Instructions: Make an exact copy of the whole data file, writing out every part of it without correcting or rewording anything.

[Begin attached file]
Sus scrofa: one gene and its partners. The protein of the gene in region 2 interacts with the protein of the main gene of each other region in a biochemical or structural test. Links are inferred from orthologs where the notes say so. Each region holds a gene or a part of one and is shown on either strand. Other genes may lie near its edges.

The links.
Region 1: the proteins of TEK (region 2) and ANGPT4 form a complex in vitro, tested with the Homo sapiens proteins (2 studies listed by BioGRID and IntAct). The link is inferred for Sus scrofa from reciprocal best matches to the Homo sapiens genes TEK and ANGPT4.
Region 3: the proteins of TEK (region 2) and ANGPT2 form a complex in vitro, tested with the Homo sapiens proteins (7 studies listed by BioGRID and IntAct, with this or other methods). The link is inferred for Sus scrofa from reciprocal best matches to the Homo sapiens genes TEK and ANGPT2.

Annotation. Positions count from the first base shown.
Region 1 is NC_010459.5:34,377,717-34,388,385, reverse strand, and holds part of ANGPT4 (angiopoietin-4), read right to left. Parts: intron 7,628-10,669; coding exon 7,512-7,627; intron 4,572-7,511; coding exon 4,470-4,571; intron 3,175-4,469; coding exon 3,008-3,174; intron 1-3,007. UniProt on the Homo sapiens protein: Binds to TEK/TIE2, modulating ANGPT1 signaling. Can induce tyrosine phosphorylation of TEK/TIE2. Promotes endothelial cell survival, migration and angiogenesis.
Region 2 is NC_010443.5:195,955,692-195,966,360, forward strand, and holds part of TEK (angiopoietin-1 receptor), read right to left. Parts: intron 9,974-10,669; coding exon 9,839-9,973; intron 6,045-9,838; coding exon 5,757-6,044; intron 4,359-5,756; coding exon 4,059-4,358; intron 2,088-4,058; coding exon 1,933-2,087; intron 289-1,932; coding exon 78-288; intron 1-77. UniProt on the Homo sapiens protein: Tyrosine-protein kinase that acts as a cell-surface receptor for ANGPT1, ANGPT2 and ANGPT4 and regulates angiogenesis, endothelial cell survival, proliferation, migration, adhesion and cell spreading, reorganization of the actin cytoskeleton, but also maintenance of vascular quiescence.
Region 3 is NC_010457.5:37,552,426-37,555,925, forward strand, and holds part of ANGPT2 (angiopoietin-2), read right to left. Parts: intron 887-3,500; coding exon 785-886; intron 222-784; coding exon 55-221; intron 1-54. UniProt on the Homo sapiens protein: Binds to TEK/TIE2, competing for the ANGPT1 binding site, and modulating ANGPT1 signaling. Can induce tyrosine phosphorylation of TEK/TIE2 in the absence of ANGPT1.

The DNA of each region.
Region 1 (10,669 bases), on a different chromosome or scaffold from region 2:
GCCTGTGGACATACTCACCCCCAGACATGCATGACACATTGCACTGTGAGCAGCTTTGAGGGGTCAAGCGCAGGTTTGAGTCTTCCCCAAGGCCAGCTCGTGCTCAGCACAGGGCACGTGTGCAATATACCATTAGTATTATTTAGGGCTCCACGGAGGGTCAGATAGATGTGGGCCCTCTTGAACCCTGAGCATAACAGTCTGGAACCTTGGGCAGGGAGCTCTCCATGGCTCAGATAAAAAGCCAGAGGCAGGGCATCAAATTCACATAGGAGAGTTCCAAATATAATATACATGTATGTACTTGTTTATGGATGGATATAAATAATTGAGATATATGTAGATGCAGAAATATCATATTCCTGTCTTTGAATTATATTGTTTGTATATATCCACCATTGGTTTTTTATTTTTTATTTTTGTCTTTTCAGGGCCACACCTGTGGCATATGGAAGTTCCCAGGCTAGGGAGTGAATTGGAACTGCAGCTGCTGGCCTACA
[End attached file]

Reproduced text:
Sus scrofa: one gene and its partners. The protein of the gene in region 2 interacts with the protein of the main gene of each other region in a biochemical or structural test. Links are inferred from orthologs where the notes say so. Each region holds a gene or a part of one and is shown on either strand. Other genes may lie near its edges.

The links.
Region 1: the proteins of TEK (region 2) and ANGPT4 form a complex in vitro, tested with the Homo sapiens proteins (2 studies listed by BioGRID and IntAct). The link is inferred for Sus scrofa from reciprocal best matches to the Homo sapiens genes TEK and ANGPT4.
Region 3: the proteins of TEK (region 2) and ANGPT2 form a complex in vitro, tested with the Homo sapiens proteins (7 studies listed by BioGRID and IntAct, with this or other methods). The link is inferred for Sus scrofa from reciprocal best matches to the Homo sapiens genes TEK and ANGPT2.

Annotation. Positions count from the first base shown.
Region 1 is NC_010459.5:34,377,717-34,388,385, reverse strand, and holds part of ANGPT4 (angiopoietin-4), read right to left. Parts: intron 7,628-10,669; coding exon 7,512-7,627; intron 4,572-7,511; coding exon 4,470-4,571; intron 3,175-4,469; coding exon 3,008-3,174; intron 1-3,007. UniProt on the Homo sapiens protein: Binds to TEK/TIE2, modulating ANGPT1 signaling. Can induce tyrosine phosphorylation of TEK/TIE2. Promotes endothelial cell survival, migration and angiogenesis.
Region 2 is NC_010443.5:195,955,692-195,966,360, forward strand, and holds part of TEK (angiopoietin-1 receptor), read right to left. Parts: intron 9,974-10,669; coding exon 9,839-9,973; intron 6,045-9,838; coding exon 5,757-6,044; intron 4,359-5,756; coding exon 4,059-4,358; intron 2,088-4,058; coding exon 1,933-2,087; intron 289-1,932; coding exon 78-288; intron 1-77. UniProt on the Homo sapiens protein: Tyrosine-protein kinase that acts as a cell-surface receptor for ANGPT1, ANGPT2 and ANGPT4 and regulates angiogenesis, endothelial cell survival, proliferation, migration, adhesion and cell spreading, reorganization of the actin cytoskeleton, but also maintenance of vascular quiescence.
Region 3 is NC_010457.5:37,552,426-37,555,925, forward strand, and holds part of ANGPT2 (angiopoietin-2), read right to left. Parts: intron 887-3,500; coding exon 785-886; intron 222-784; coding exon 55-221; intron 1-54. UniProt on the Homo sapiens protein: Binds to TEK/TIE2, competing for the ANGPT1 binding site, and modulating ANGPT1 signaling. Can induce tyrosine phosphorylation of TEK/TIE2 in the absence of ANGPT1.

The DNA of each region.
Region 1 (10,669 bases), on a different chromosome or scaffold from region 2:
GCCTGTGGACATACTCACCCCCAGACATGCATGACACATTGCACTGTGAGCAGCTTTGAGGGGTCAAGCGCAGGTTTGAGTCTTCCCCAAGGCCAGCTCGTGCTCAGCACAGGGCACGTGTGCAATATACCATTAGTATTATTTAGGGCTCCACGGAGGGTCAGATAGATGTGGGCCCTCTTGAACCCTGAGCATAACAGTCTGGAACCTTGGGCAGGGAGCTCTCCATGGCTCAGATAAAAAGCCAGAGGCAGGGCATCAAATTCACATAGGAGAGTTCCAAATATAATATACATGTATGTACTTGTTTATGGATGGATATAAATAATTGAGATATATGTAGATGCAGAAATATCATATTCCTGTCTTTGAATTATATTGTTTGTATATATCCACCATTGGTTTTTTATTTTTTATTTTTGTCTTTTCAGGGCCACACCTGTGGCATATGGAAGTTCCCAGGCTAGGGAGTGAATTGGAACTGCAGCTGCTGGCCTACA